A group of taxpayers are trying to revive a suit against the IRS that challenges the procedure the agency set up for the collection of a refund of a tax on phone calls that netted the government billions of dollars.
The full U.S. Court of Appeals for the D.C. Circuit heard argument today in the dispute, which centers on whether federal law bars district judges from issuing injunctions against the IRS.
The plaintiffs’ suit challenging agency procedure was dismissed in March 2008. A divided D.C. Circuit panel revived it and sent it back to the trial court for further hearings under the Administrative Procedures Act. At the Justice Department’s request, the appeals court granted en banc review.
Arguing for the plaintiffs, Akin Gump Strauss Hauer & Feld partner Thomas Goldstein said the suit against the IRS should be allowed to proceed in the U.S. District Court for the District of Columbia. The suit, he said, challenges what he has called a burdensome and unlawful IRS process for taxpayers to receive a refund on long-distance phone calls.
The plaintiffs, Goldstein said, should not be first forced to follow that procedure—which requires filing a tax form and, in some cases, the filing of additional documents—in order to challenge its validity. No class has been certified in the litigation.
Typically, the appeals court hears disputes after there has been “final” agency action. There’s no such agency determination in this case.
Chief Judge David Sentelle questioned whether a ruling in favor of the plaintiffs would open the door to other litigation challenging agency procedure. “That’s a precedent that could have grave implications for the court,” Sentelle said. “We don’t just have the IRS. We have all of the agencies.”
Justice Department lawyer Gilbert Rothenberg, a Tax Division supervisor, opened his argument with a joke about the complexity of the tax system and the simplicity of seeking a refund of the telephone tax.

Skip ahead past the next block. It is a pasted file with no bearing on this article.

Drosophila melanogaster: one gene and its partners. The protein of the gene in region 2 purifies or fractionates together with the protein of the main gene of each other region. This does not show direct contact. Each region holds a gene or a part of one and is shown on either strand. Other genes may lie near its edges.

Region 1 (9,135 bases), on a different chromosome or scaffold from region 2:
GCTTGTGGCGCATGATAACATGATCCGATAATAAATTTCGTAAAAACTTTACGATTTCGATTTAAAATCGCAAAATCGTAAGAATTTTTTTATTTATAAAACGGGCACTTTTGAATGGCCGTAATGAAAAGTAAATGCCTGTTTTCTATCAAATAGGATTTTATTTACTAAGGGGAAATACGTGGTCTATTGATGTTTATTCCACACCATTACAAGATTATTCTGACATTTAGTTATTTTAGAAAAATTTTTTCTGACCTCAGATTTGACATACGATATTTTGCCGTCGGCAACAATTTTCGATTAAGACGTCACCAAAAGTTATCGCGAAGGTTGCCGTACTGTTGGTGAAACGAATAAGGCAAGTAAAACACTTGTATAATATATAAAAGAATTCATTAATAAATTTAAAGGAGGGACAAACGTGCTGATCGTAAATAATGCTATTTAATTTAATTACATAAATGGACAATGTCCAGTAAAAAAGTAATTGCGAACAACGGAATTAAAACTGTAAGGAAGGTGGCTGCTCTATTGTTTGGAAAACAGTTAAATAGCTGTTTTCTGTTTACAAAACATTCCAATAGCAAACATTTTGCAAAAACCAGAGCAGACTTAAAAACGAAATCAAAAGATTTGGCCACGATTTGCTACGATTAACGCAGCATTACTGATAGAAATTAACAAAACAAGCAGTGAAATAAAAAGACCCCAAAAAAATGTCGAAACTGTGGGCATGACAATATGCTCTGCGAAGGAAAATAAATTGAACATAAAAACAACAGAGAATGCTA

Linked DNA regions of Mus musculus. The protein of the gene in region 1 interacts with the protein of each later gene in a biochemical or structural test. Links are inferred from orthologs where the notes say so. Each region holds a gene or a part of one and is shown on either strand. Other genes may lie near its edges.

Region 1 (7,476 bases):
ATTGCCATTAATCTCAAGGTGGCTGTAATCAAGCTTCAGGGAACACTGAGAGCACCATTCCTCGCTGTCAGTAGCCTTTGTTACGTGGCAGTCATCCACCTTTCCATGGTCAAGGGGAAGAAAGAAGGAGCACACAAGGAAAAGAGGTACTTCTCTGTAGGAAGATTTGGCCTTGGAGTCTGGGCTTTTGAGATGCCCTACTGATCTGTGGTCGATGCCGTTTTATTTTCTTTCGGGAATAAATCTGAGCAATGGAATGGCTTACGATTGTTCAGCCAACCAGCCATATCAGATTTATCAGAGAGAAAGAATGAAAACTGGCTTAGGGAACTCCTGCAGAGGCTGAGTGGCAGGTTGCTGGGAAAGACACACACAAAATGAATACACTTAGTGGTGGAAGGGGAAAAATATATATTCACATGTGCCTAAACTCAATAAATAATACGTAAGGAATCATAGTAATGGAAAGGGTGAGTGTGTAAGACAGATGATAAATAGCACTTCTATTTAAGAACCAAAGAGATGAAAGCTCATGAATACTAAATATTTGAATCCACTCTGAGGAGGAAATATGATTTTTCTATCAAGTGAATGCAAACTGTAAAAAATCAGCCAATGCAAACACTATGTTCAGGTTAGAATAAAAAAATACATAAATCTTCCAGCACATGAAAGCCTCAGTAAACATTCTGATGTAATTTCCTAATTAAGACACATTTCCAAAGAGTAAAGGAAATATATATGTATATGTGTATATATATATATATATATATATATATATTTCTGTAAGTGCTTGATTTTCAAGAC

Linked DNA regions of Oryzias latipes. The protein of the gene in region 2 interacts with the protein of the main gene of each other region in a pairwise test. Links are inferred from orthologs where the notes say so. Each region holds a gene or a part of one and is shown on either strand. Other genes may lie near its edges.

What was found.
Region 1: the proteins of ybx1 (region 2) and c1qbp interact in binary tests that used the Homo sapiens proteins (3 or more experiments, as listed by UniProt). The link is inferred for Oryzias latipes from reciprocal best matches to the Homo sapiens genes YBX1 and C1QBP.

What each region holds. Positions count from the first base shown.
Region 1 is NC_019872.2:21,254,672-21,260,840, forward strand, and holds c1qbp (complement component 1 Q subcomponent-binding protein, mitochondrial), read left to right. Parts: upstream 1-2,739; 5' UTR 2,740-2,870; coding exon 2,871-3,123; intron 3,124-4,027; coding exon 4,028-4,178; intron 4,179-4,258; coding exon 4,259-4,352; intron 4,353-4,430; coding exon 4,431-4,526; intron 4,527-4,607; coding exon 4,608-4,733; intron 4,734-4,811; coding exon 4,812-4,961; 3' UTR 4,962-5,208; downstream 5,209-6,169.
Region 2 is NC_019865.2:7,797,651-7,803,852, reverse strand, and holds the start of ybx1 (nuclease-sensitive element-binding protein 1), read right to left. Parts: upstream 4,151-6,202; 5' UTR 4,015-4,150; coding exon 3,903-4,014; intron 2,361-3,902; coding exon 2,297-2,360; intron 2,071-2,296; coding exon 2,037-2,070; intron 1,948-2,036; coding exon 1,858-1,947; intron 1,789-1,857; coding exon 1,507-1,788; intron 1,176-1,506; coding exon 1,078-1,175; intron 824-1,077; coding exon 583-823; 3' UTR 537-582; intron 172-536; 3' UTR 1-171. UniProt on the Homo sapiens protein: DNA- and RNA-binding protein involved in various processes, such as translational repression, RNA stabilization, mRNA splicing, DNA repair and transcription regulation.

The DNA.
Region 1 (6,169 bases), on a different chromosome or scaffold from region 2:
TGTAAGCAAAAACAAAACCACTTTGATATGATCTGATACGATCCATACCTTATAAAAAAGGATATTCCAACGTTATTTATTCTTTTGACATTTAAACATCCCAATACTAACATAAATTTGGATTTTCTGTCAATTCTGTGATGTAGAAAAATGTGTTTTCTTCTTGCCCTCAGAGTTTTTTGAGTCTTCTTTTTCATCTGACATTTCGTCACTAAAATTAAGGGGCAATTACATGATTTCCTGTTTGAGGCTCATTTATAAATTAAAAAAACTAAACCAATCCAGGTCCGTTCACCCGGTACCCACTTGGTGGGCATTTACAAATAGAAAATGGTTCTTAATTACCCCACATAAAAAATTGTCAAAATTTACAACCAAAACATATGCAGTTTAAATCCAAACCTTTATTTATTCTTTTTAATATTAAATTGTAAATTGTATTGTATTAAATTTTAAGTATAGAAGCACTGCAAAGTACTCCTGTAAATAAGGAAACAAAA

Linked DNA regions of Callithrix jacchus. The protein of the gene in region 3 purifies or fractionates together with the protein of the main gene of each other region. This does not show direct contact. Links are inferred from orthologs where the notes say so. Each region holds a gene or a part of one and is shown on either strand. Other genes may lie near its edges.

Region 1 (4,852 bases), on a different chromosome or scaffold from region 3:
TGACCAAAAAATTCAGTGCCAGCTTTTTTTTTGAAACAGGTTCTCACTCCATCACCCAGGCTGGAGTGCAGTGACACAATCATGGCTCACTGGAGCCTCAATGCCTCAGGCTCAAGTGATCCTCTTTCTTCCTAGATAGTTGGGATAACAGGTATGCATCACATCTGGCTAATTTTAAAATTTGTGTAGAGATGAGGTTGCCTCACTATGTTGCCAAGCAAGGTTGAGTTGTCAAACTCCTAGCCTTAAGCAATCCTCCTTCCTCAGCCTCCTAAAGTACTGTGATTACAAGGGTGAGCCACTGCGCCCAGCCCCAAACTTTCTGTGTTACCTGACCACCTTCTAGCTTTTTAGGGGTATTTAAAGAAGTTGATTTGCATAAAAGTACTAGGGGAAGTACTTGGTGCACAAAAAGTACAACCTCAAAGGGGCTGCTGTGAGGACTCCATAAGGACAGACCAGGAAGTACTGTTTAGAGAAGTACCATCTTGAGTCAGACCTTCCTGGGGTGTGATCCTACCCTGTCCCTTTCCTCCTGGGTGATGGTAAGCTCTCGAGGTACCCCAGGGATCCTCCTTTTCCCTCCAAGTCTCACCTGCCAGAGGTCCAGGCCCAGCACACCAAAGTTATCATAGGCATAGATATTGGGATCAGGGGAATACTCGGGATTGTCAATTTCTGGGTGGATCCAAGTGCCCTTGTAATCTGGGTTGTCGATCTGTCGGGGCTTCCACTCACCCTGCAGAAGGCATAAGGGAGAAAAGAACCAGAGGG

Rothenberg said the plaintiffs--and the millions of potential plaintiffs--have until 2012 to file for a refund. Check a box on the 2006 tax form and the IRS will return the money, which typically amounts to under $100. A person needs documentation to show entitlement to a greater amount. Individuals who want to challenge the IRS refund determination need to file what Rothenberg called a “proper” refund suit.
Judge David Tatel seemed skeptical the process is a simple one. The government, he noted, has returned about half of the estimated $8 billion owed to consumers. “Nobody has incentive to do it unless you are a big corporation,” Tatel said. Sentelle followed up, saying to Rothenberg: “This program was to make it easier?”
Rothenberg at one point noted there is no requirement that the IRS provide a tax refund in general, a move that he acknowledged would not sit well with Congress. To get a refund in that situation, he said, a taxpayer must file a refund suit.
In an interesting twist to the oral argument, Goldstein's opponent was one of his former law professors. Rothenberg taught Goldstein at the American University Washington College of Law. Goldstein and Rothenberg shook hands after the hourlong hearing.